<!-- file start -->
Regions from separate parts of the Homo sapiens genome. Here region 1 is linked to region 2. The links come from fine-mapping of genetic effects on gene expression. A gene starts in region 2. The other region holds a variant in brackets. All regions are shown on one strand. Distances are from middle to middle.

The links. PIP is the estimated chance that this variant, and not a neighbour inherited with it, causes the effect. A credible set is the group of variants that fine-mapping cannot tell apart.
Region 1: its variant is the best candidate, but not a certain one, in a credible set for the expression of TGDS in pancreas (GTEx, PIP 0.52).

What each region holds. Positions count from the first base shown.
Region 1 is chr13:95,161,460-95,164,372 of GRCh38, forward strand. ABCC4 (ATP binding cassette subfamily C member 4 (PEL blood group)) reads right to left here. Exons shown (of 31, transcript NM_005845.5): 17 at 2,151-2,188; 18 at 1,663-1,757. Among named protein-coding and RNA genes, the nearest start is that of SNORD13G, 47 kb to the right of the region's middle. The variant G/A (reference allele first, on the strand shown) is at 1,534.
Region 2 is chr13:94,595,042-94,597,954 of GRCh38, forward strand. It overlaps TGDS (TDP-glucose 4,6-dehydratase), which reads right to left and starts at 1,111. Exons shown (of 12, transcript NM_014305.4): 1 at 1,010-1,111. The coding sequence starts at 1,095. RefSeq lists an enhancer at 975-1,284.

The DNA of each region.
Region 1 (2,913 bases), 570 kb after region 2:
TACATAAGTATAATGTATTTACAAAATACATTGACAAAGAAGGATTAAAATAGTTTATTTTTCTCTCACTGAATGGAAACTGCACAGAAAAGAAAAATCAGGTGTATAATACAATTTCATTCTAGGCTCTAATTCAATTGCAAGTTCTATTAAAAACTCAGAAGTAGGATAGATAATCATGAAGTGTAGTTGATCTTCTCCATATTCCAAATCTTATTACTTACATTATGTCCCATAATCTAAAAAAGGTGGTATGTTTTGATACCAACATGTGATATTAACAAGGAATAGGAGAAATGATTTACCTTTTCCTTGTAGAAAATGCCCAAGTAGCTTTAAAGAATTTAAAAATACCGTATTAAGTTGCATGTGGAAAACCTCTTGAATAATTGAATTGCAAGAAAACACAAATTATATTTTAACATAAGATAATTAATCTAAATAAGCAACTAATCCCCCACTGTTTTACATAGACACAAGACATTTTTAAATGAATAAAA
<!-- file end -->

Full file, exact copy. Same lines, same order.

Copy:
Regions from separate parts of the Homo sapiens genome. Here region 1 is linked to region 2. The links come from fine-mapping of genetic effects on gene expression. A gene starts in region 2. The other region holds a variant in brackets. All regions are shown on one strand. Distances are from middle to middle.

The links. PIP is the estimated chance that this variant, and not a neighbour inherited with it, causes the effect. A credible set is the group of variants that fine-mapping cannot tell apart.
Region 1: its variant is the best candidate, but not a certain one, in a credible set for the expression of TGDS in pancreas (GTEx, PIP 0.52).

What each region holds. Positions count from the first base shown.
Region 1 is chr13:95,161,460-95,164,372 of GRCh38, forward strand. ABCC4 (ATP binding cassette subfamily C member 4 (PEL blood group)) reads right to left here. Exons shown (of 31, transcript NM_005845.5): 17 at 2,151-2,188; 18 at 1,663-1,757. Among named protein-coding and RNA genes, the nearest start is that of SNORD13G, 47 kb to the right of the region's middle. The variant G/A (reference allele first, on the strand shown) is at 1,534.
Region 2 is chr13:94,595,042-94,597,954 of GRCh38, forward strand. It overlaps TGDS (TDP-glucose 4,6-dehydratase), which reads right to left and starts at 1,111. Exons shown (of 12, transcript NM_014305.4): 1 at 1,010-1,111. The coding sequence starts at 1,095. RefSeq lists an enhancer at 975-1,284.

The DNA of each region.
Region 1 (2,913 bases), 570 kb after region 2:
TACATAAGTATAATGTATTTACAAAATACATTGACAAAGAAGGATTAAAATAGTTTATTTTTCTCTCACTGAATGGAAACTGCACAGAAAAGAAAAATCAGGTGTATAATACAATTTCATTCTAGGCTCTAATTCAATTGCAAGTTCTATTAAAAACTCAGAAGTAGGATAGATAATCATGAAGTGTAGTTGATCTTCTCCATATTCCAAATCTTATTACTTACATTATGTCCCATAATCTAAAAAAGGTGGTATGTTTTGATACCAACATGTGATATTAACAAGGAATAGGAGAAATGATTTACCTTTTCCTTGTAGAAAATGCCCAAGTAGCTTTAAAGAATTTAAAAATACCGTATTAAGTTGCATGTGGAAAACCTCTTGAATAATTGAATTGCAAGAAAACACAAATTATATTTTAACATAAGATAATTAATCTAAATAAGCAACTAATCCCCCACTGTTTTACATAGACACAAGACATTTTTAAATGAATAAAA